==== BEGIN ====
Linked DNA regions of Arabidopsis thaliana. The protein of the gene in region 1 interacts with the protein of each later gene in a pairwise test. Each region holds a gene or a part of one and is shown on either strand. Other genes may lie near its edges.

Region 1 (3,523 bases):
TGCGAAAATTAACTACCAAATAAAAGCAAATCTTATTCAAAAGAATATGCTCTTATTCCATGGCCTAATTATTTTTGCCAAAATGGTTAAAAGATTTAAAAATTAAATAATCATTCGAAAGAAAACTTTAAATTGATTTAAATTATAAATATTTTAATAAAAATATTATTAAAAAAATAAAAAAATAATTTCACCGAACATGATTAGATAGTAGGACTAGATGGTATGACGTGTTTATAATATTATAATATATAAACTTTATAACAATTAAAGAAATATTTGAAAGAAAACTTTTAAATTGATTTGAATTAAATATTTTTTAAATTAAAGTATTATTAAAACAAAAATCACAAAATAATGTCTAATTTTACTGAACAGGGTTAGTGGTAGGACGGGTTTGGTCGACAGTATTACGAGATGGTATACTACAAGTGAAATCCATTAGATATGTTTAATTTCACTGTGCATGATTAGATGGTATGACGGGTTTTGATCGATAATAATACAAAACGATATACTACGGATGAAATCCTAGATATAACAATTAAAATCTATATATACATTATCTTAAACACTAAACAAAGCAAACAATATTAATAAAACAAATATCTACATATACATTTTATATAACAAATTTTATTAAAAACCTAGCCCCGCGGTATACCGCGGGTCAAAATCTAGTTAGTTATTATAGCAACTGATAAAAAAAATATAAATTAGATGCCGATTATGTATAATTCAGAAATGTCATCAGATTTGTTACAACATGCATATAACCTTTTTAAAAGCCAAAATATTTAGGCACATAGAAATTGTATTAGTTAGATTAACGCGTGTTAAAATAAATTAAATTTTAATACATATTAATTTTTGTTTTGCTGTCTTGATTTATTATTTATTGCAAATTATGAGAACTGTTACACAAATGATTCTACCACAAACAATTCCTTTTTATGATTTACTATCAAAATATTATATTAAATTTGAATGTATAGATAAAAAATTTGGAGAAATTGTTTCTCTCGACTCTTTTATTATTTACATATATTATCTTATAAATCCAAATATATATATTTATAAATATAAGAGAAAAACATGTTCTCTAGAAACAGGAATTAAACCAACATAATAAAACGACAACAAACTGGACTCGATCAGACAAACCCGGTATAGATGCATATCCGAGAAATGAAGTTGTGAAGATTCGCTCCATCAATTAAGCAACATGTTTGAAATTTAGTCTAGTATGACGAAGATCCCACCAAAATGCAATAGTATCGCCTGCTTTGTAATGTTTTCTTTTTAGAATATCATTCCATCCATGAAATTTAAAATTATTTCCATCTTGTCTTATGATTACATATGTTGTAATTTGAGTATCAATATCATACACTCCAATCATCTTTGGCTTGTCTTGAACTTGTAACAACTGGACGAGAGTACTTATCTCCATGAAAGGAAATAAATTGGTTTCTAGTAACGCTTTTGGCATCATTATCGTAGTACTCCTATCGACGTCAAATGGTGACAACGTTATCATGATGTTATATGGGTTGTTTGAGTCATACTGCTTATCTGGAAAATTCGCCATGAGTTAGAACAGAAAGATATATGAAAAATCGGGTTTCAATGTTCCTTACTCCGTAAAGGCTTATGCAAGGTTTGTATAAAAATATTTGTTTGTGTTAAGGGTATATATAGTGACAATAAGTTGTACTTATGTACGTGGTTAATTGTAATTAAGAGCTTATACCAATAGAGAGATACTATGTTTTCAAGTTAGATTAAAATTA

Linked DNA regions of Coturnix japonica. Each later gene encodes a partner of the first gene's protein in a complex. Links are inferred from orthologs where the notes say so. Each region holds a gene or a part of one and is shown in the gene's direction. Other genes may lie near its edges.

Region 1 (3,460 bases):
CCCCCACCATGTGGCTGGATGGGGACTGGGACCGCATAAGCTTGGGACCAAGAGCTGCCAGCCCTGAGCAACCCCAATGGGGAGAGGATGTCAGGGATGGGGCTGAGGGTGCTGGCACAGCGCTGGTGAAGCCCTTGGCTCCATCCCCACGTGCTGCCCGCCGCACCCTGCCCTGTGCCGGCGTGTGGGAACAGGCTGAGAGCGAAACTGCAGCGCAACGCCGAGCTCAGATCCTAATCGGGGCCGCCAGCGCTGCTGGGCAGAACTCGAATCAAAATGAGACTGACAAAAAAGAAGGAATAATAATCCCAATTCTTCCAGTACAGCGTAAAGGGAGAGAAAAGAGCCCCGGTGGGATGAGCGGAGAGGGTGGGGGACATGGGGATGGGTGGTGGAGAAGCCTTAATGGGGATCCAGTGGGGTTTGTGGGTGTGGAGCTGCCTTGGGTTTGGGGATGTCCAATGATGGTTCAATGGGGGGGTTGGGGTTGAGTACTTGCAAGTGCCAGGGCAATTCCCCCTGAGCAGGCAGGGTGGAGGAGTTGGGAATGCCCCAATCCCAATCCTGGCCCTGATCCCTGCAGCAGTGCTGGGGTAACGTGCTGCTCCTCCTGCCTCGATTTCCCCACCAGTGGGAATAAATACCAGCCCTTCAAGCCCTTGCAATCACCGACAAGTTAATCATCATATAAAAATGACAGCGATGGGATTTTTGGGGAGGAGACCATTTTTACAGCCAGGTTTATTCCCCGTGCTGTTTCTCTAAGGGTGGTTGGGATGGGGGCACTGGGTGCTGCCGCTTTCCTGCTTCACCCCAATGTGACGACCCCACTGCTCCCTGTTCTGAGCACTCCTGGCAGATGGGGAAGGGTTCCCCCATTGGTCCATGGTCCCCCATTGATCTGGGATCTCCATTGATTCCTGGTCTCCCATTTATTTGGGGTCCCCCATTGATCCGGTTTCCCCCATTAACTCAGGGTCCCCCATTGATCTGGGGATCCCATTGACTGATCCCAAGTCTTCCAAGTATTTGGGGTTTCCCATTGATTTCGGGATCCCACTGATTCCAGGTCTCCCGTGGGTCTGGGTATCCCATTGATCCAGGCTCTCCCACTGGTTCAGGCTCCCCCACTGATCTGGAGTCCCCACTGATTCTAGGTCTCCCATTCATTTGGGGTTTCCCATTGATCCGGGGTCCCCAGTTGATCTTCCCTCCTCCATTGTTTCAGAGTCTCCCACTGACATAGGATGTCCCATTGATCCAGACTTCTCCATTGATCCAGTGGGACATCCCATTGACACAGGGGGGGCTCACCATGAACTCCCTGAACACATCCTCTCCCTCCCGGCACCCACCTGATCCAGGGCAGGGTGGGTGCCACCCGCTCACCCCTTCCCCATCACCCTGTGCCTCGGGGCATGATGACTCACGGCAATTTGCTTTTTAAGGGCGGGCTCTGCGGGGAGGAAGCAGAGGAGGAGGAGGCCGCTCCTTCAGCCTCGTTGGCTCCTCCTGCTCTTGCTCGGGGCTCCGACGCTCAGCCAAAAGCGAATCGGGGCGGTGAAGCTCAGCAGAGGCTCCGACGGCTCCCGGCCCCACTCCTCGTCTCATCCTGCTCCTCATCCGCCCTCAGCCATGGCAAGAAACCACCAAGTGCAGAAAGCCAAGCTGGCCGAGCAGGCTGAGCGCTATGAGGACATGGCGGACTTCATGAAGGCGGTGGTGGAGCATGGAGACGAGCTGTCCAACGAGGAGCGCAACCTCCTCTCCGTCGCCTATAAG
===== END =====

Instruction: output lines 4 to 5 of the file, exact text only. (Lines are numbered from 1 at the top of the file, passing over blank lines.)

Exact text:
Linked DNA regions of Coturnix japonica. Each later gene encodes a partner of the first gene's protein in a complex. Links are inferred from orthologs where the notes say so. Each region holds a gene or a part of one and is shown in the gene's direction. Other genes may lie near its edges.

Region 1 (3,460 bases):